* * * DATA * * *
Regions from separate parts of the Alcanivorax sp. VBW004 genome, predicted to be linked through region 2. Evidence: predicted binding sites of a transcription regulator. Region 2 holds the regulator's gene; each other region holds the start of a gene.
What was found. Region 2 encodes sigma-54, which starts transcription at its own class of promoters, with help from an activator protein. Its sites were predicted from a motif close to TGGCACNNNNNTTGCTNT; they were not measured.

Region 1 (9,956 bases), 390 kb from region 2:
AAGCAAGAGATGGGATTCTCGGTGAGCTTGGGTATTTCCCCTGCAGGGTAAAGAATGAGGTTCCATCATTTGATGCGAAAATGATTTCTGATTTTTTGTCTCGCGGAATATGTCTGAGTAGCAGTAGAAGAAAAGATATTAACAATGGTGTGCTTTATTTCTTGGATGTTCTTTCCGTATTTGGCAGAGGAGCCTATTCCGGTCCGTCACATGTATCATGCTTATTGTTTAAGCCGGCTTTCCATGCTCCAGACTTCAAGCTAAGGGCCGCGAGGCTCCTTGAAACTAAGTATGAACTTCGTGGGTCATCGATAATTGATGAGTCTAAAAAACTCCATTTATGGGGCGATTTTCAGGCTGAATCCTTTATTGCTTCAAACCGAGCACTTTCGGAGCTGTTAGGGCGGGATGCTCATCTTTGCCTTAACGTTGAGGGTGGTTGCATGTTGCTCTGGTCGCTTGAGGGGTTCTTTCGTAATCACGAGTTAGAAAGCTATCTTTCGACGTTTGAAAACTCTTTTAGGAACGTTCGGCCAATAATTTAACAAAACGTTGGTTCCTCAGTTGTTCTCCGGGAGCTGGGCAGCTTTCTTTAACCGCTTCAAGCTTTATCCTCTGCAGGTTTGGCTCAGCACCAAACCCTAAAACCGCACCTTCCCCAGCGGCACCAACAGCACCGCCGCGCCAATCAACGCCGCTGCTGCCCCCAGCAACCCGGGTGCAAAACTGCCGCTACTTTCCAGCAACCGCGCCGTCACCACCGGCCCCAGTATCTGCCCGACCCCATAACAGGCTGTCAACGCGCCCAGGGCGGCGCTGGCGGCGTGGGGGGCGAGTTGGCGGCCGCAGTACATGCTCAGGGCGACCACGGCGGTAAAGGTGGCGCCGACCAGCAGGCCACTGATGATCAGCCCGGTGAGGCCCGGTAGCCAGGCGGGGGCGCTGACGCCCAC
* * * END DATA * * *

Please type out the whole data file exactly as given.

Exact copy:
Regions from separate parts of the Alcanivorax sp. VBW004 genome, predicted to be linked through region 2. Evidence: predicted binding sites of a transcription regulator. Region 2 holds the regulator's gene; each other region holds the start of a gene.
What was found. Region 2 encodes sigma-54, which starts transcription at its own class of promoters, with help from an activator protein. Its sites were predicted from a motif close to TGGCACNNNNNTTGCTNT; they were not measured.

Region 1 (9,956 bases), 390 kb from region 2:
AAGCAAGAGATGGGATTCTCGGTGAGCTTGGGTATTTCCCCTGCAGGGTAAAGAATGAGGTTCCATCATTTGATGCGAAAATGATTTCTGATTTTTTGTCTCGCGGAATATGTCTGAGTAGCAGTAGAAGAAAAGATATTAACAATGGTGTGCTTTATTTCTTGGATGTTCTTTCCGTATTTGGCAGAGGAGCCTATTCCGGTCCGTCACATGTATCATGCTTATTGTTTAAGCCGGCTTTCCATGCTCCAGACTTCAAGCTAAGGGCCGCGAGGCTCCTTGAAACTAAGTATGAACTTCGTGGGTCATCGATAATTGATGAGTCTAAAAAACTCCATTTATGGGGCGATTTTCAGGCTGAATCCTTTATTGCTTCAAACCGAGCACTTTCGGAGCTGTTAGGGCGGGATGCTCATCTTTGCCTTAACGTTGAGGGTGGTTGCATGTTGCTCTGGTCGCTTGAGGGGTTCTTTCGTAATCACGAGTTAGAAAGCTATCTTTCGACGTTTGAAAACTCTTTTAGGAACGTTCGGCCAATAATTTAACAAAACGTTGGTTCCTCAGTTGTTCTCCGGGAGCTGGGCAGCTTTCTTTAACCGCTTCAAGCTTTATCCTCTGCAGGTTTGGCTCAGCACCAAACCCTAAAACCGCACCTTCCCCAGCGGCACCAACAGCACCGCCGCGCCAATCAACGCCGCTGCTGCCCCCAGCAACCCGGGTGCAAAACTGCCGCTACTTTCCAGCAACCGCGCCGTCACCACCGGCCCCAGTATCTGCCCGACCCCATAACAGGCTGTCAACGCGCCCAGGGCGGCGCTGGCGGCGTGGGGGGCGAGTTGGCGGCCGCAGTACATGCTCAGGGCGACCACGGCGGTAAAGGTGGCGCCGACCAGCAGGCCACTGATGATCAGCCCGGTGAGGCCCGGTAGCCAGGCGGGGGCGCTGACGCCCAC